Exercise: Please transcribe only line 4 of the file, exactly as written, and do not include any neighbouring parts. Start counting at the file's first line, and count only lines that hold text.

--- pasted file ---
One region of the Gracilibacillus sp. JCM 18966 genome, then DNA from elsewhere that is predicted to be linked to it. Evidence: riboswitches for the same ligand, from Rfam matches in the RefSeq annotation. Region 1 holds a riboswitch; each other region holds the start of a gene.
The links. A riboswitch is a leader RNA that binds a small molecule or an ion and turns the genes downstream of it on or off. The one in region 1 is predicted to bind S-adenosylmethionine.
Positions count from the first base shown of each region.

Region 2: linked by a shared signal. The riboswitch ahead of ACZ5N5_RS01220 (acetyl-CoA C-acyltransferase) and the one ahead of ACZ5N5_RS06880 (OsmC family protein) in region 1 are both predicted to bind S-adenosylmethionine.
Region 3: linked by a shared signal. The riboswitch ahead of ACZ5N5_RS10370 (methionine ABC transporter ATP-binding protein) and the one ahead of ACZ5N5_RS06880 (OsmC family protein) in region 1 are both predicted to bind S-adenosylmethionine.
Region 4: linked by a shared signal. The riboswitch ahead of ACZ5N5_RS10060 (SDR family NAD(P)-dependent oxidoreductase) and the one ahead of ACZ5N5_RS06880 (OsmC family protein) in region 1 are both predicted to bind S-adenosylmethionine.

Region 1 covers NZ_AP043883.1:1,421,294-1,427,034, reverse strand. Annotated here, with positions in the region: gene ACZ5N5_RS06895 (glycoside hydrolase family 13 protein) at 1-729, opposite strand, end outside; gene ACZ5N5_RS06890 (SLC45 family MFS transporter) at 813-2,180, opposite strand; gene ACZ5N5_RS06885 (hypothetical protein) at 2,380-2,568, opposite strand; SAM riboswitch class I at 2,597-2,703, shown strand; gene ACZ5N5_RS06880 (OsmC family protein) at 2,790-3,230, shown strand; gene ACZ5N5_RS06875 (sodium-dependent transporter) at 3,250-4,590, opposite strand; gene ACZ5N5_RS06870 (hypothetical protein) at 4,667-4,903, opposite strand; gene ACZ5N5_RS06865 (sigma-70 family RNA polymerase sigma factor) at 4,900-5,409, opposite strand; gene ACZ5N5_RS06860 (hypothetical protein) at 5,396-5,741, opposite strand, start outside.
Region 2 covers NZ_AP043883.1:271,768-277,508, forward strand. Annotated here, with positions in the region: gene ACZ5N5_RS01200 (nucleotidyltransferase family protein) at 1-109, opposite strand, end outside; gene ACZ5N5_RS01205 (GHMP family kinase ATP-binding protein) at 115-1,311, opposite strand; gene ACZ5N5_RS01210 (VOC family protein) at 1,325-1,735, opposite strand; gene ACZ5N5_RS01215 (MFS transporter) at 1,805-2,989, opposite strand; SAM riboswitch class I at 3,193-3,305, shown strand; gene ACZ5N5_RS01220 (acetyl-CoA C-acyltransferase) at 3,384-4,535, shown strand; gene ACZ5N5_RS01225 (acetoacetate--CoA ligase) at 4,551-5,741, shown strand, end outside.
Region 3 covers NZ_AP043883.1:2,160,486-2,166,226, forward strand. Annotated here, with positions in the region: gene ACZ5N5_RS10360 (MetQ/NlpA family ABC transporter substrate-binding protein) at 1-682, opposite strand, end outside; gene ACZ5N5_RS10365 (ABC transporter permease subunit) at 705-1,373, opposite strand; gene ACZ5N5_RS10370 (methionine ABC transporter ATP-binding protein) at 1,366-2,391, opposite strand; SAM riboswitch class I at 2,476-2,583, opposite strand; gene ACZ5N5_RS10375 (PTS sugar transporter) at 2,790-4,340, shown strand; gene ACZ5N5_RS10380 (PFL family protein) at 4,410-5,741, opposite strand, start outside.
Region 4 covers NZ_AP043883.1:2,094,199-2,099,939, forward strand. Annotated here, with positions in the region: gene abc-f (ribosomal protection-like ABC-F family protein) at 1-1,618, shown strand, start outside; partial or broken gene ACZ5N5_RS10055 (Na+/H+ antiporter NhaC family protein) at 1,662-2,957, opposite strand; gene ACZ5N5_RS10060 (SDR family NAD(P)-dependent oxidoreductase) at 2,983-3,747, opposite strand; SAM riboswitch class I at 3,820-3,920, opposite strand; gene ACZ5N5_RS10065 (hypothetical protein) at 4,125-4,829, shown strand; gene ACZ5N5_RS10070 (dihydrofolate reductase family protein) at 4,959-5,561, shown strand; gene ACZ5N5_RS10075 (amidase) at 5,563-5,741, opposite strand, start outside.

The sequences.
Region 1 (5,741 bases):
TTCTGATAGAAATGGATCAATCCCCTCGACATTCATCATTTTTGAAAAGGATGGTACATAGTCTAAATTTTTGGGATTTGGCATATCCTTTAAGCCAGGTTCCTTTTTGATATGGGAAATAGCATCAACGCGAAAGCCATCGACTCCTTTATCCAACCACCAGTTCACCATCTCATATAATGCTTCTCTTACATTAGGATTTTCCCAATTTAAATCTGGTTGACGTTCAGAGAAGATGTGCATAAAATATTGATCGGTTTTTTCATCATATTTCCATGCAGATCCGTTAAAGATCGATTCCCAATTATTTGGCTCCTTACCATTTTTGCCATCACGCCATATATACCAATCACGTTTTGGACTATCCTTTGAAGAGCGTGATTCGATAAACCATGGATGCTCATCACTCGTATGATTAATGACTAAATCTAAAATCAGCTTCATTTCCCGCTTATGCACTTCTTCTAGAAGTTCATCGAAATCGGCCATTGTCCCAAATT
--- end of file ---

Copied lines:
Region 2: linked by a shared signal. The riboswitch ahead of ACZ5N5_RS01220 (acetyl-CoA C-acyltransferase) and the one ahead of ACZ5N5_RS06880 (OsmC family protein) in region 1 are both predicted to bind S-adenosylmethionine.